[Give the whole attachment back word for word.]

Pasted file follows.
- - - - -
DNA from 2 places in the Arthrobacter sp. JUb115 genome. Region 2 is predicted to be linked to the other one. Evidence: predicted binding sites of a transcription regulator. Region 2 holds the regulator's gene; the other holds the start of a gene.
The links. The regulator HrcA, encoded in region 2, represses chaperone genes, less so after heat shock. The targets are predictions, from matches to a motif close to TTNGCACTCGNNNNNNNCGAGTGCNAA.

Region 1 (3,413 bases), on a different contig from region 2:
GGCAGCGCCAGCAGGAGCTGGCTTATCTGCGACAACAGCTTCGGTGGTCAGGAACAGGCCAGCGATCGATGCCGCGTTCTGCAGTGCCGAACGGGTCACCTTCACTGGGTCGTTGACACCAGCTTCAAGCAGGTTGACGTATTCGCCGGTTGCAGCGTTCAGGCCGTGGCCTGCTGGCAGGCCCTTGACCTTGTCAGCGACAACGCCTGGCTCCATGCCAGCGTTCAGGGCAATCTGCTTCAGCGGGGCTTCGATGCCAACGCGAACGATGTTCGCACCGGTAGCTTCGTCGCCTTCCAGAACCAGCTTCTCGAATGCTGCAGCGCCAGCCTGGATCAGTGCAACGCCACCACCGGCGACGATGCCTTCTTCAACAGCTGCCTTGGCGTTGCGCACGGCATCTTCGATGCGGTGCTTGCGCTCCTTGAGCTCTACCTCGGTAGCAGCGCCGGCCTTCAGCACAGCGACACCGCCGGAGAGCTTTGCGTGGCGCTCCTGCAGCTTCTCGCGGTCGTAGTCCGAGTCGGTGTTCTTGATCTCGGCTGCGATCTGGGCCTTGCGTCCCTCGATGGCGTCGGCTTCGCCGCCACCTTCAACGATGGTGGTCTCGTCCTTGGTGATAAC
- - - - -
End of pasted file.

DNA from 2 places in the Arthrobacter sp. JUb115 genome. Region 2 is predicted to be linked to the other one. Evidence: predicted binding sites of a transcription regulator. Region 2 holds the regulator's gene; the other holds the start of a gene.
The links. The regulator HrcA, encoded in region 2, represses chaperone genes, less so after heat shock. The targets are predictions, from matches to a motif close to TTNGCACTCGNNNNNNNCGAGTGCNAA.

Region 1 (3,413 bases), on a different contig from region 2:
GGCAGCGCCAGCAGGAGCTGGCTTATCTGCGACAACAGCTTCGGTGGTCAGGAACAGGCCAGCGATCGATGCCGCGTTCTGCAGTGCCGAACGGGTCACCTTCACTGGGTCGTTGACACCAGCTTCAAGCAGGTTGACGTATTCGCCGGTTGCAGCGTTCAGGCCGTGGCCTGCTGGCAGGCCCTTGACCTTGTCAGCGACAACGCCTGGCTCCATGCCAGCGTTCAGGGCAATCTGCTTCAGCGGGGCTTCGATGCCAACGCGAACGATGTTCGCACCGGTAGCTTCGTCGCCTTCCAGAACCAGCTTCTCGAATGCTGCAGCGCCAGCCTGGATCAGTGCAACGCCACCACCGGCGACGATGCCTTCTTCAACAGCTGCCTTGGCGTTGCGCACGGCATCTTCGATGCGGTGCTTGCGCTCCTTGAGCTCTACCTCGGTAGCAGCGCCGGCCTTCAGCACAGCGACACCGCCGGAGAGCTTTGCGTGGCGCTCCTGCAGCTTCTCGCGGTCGTAGTCCGAGTCGGTGTTCTTGATCTCGGCTGCGATCTGGGCCTTGCGTCCCTCGATGGCGTCGGCTTCGCCGCCACCTTCAACGATGGTGGTCTCGTCCTTGGTGATAAC